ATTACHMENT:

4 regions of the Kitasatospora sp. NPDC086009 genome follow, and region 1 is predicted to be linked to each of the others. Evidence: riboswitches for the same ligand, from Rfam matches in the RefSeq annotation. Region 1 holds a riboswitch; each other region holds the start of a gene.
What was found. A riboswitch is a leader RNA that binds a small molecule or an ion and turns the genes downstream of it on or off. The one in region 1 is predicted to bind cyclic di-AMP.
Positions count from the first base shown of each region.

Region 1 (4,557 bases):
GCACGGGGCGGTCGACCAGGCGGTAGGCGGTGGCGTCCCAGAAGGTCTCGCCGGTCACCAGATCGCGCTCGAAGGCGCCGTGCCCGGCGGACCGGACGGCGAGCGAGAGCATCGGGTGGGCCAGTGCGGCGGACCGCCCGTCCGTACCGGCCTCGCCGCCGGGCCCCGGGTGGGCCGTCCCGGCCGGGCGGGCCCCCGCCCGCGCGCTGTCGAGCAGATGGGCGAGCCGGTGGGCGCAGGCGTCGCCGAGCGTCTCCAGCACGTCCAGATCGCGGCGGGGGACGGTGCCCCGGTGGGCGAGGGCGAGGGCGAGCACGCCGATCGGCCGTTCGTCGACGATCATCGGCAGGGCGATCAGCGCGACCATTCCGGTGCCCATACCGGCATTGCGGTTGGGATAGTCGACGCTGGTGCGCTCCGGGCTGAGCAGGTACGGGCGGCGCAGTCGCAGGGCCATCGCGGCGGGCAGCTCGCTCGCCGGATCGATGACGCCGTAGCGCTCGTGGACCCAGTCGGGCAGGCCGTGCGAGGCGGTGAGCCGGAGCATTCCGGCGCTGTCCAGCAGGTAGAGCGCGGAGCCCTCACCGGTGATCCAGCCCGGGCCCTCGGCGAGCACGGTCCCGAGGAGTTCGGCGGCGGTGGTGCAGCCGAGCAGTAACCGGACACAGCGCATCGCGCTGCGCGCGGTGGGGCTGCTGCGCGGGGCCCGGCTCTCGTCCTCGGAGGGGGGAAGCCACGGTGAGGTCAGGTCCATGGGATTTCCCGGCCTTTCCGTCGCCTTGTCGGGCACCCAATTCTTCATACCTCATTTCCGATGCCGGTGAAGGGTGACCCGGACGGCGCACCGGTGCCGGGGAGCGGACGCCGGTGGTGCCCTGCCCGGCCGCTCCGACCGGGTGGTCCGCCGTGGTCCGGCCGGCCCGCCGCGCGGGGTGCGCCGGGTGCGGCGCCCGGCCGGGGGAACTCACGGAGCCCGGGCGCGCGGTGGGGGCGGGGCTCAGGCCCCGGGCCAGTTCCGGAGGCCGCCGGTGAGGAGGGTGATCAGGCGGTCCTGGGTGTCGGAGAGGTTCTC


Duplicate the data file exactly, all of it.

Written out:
4 regions of the Kitasatospora sp. NPDC086009 genome follow, and region 1 is predicted to be linked to each of the others. Evidence: riboswitches for the same ligand, from Rfam matches in the RefSeq annotation. Region 1 holds a riboswitch; each other region holds the start of a gene.
What was found. A riboswitch is a leader RNA that binds a small molecule or an ion and turns the genes downstream of it on or off. The one in region 1 is predicted to bind cyclic di-AMP.
Positions count from the first base shown of each region.

Region 1 (4,557 bases):
GCACGGGGCGGTCGACCAGGCGGTAGGCGGTGGCGTCCCAGAAGGTCTCGCCGGTCACCAGATCGCGCTCGAAGGCGCCGTGCCCGGCGGACCGGACGGCGAGCGAGAGCATCGGGTGGGCCAGTGCGGCGGACCGCCCGTCCGTACCGGCCTCGCCGCCGGGCCCCGGGTGGGCCGTCCCGGCCGGGCGGGCCCCCGCCCGCGCGCTGTCGAGCAGATGGGCGAGCCGGTGGGCGCAGGCGTCGCCGAGCGTCTCCAGCACGTCCAGATCGCGGCGGGGGACGGTGCCCCGGTGGGCGAGGGCGAGGGCGAGCACGCCGATCGGCCGTTCGTCGACGATCATCGGCAGGGCGATCAGCGCGACCATTCCGGTGCCCATACCGGCATTGCGGTTGGGATAGTCGACGCTGGTGCGCTCCGGGCTGAGCAGGTACGGGCGGCGCAGTCGCAGGGCCATCGCGGCGGGCAGCTCGCTCGCCGGATCGATGACGCCGTAGCGCTCGTGGACCCAGTCGGGCAGGCCGTGCGAGGCGGTGAGCCGGAGCATTCCGGCGCTGTCCAGCAGGTAGAGCGCGGAGCCCTCACCGGTGATCCAGCCCGGGCCCTCGGCGAGCACGGTCCCGAGGAGTTCGGCGGCGGTGGTGCAGCCGAGCAGTAACCGGACACAGCGCATCGCGCTGCGCGCGGTGGGGCTGCTGCGCGGGGCCCGGCTCTCGTCCTCGGAGGGGGGAAGCCACGGTGAGGTCAGGTCCATGGGATTTCCCGGCCTTTCCGTCGCCTTGTCGGGCACCCAATTCTTCATACCTCATTTCCGATGCCGGTGAAGGGTGACCCGGACGGCGCACCGGTGCCGGGGAGCGGACGCCGGTGGTGCCCTGCCCGGCCGCTCCGACCGGGTGGTCCGCCGTGGTCCGGCCGGCCCGCCGCGCGGGGTGCGCCGGGTGCGGCGCCCGGCCGGGGGAACTCACGGAGCCCGGGCGCGCGGTGGGGGCGGGGCTCAGGCCCCGGGCCAGTTCCGGAGGCCGCCGGTGAGGAGGGTGATCAGGCGGTCCTGGGTGTCGGAGAGGTTCTC